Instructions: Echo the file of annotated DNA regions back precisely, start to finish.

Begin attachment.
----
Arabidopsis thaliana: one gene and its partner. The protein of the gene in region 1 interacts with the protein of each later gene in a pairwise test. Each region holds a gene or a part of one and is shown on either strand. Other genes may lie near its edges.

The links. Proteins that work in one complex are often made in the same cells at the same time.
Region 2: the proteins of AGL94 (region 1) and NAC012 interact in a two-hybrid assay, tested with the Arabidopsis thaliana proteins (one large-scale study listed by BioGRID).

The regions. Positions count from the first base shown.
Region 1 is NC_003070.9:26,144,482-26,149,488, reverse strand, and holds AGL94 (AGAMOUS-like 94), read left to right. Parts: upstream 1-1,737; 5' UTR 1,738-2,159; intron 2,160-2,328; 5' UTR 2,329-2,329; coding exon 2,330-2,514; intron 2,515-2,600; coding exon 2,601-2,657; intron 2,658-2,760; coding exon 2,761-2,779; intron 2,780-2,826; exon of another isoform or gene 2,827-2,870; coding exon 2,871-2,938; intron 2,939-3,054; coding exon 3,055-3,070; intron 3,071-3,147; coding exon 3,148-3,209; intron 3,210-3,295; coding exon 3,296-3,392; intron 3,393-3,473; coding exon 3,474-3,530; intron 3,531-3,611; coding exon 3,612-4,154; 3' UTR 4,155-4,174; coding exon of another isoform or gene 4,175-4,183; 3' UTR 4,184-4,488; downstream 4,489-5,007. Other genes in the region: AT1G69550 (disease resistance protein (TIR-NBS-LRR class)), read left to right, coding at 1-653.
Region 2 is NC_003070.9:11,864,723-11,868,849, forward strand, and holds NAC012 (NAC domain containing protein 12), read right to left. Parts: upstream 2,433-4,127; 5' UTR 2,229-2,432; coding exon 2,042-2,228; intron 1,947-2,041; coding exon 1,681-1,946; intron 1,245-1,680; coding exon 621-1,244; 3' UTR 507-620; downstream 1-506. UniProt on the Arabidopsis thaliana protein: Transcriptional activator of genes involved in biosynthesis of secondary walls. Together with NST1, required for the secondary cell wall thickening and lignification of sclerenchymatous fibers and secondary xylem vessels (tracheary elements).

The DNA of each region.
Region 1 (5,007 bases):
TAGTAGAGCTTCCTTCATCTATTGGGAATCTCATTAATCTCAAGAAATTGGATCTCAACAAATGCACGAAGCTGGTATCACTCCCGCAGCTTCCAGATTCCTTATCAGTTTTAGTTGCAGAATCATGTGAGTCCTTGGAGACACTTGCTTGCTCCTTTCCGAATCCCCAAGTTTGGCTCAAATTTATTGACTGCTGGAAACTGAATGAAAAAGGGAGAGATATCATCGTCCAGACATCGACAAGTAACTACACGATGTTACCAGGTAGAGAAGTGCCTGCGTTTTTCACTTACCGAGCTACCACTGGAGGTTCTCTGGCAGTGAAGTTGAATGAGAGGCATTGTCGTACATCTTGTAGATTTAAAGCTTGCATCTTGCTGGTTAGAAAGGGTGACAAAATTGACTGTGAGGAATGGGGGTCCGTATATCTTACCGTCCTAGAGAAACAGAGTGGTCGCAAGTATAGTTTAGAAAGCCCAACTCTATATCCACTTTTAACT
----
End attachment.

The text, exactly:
Arabidopsis thaliana: one gene and its partner. The protein of the gene in region 1 interacts with the protein of each later gene in a pairwise test. Each region holds a gene or a part of one and is shown on either strand. Other genes may lie near its edges.

The links. Proteins that work in one complex are often made in the same cells at the same time.
Region 2: the proteins of AGL94 (region 1) and NAC012 interact in a two-hybrid assay, tested with the Arabidopsis thaliana proteins (one large-scale study listed by BioGRID).

The regions. Positions count from the first base shown.
Region 1 is NC_003070.9:26,144,482-26,149,488, reverse strand, and holds AGL94 (AGAMOUS-like 94), read left to right. Parts: upstream 1-1,737; 5' UTR 1,738-2,159; intron 2,160-2,328; 5' UTR 2,329-2,329; coding exon 2,330-2,514; intron 2,515-2,600; coding exon 2,601-2,657; intron 2,658-2,760; coding exon 2,761-2,779; intron 2,780-2,826; exon of another isoform or gene 2,827-2,870; coding exon 2,871-2,938; intron 2,939-3,054; coding exon 3,055-3,070; intron 3,071-3,147; coding exon 3,148-3,209; intron 3,210-3,295; coding exon 3,296-3,392; intron 3,393-3,473; coding exon 3,474-3,530; intron 3,531-3,611; coding exon 3,612-4,154; 3' UTR 4,155-4,174; coding exon of another isoform or gene 4,175-4,183; 3' UTR 4,184-4,488; downstream 4,489-5,007. Other genes in the region: AT1G69550 (disease resistance protein (TIR-NBS-LRR class)), read left to right, coding at 1-653.
Region 2 is NC_003070.9:11,864,723-11,868,849, forward strand, and holds NAC012 (NAC domain containing protein 12), read right to left. Parts: upstream 2,433-4,127; 5' UTR 2,229-2,432; coding exon 2,042-2,228; intron 1,947-2,041; coding exon 1,681-1,946; intron 1,245-1,680; coding exon 621-1,244; 3' UTR 507-620; downstream 1-506. UniProt on the Arabidopsis thaliana protein: Transcriptional activator of genes involved in biosynthesis of secondary walls. Together with NST1, required for the secondary cell wall thickening and lignification of sclerenchymatous fibers and secondary xylem vessels (tracheary elements).

The DNA of each region.
Region 1 (5,007 bases):
TAGTAGAGCTTCCTTCATCTATTGGGAATCTCATTAATCTCAAGAAATTGGATCTCAACAAATGCACGAAGCTGGTATCACTCCCGCAGCTTCCAGATTCCTTATCAGTTTTAGTTGCAGAATCATGTGAGTCCTTGGAGACACTTGCTTGCTCCTTTCCGAATCCCCAAGTTTGGCTCAAATTTATTGACTGCTGGAAACTGAATGAAAAAGGGAGAGATATCATCGTCCAGACATCGACAAGTAACTACACGATGTTACCAGGTAGAGAAGTGCCTGCGTTTTTCACTTACCGAGCTACCACTGGAGGTTCTCTGGCAGTGAAGTTGAATGAGAGGCATTGTCGTACATCTTGTAGATTTAAAGCTTGCATCTTGCTGGTTAGAAAGGGTGACAAAATTGACTGTGAGGAATGGGGGTCCGTATATCTTACCGTCCTAGAGAAACAGAGTGGTCGCAAGTATAGTTTAGAAAGCCCAACTCTATATCCACTTTTAACT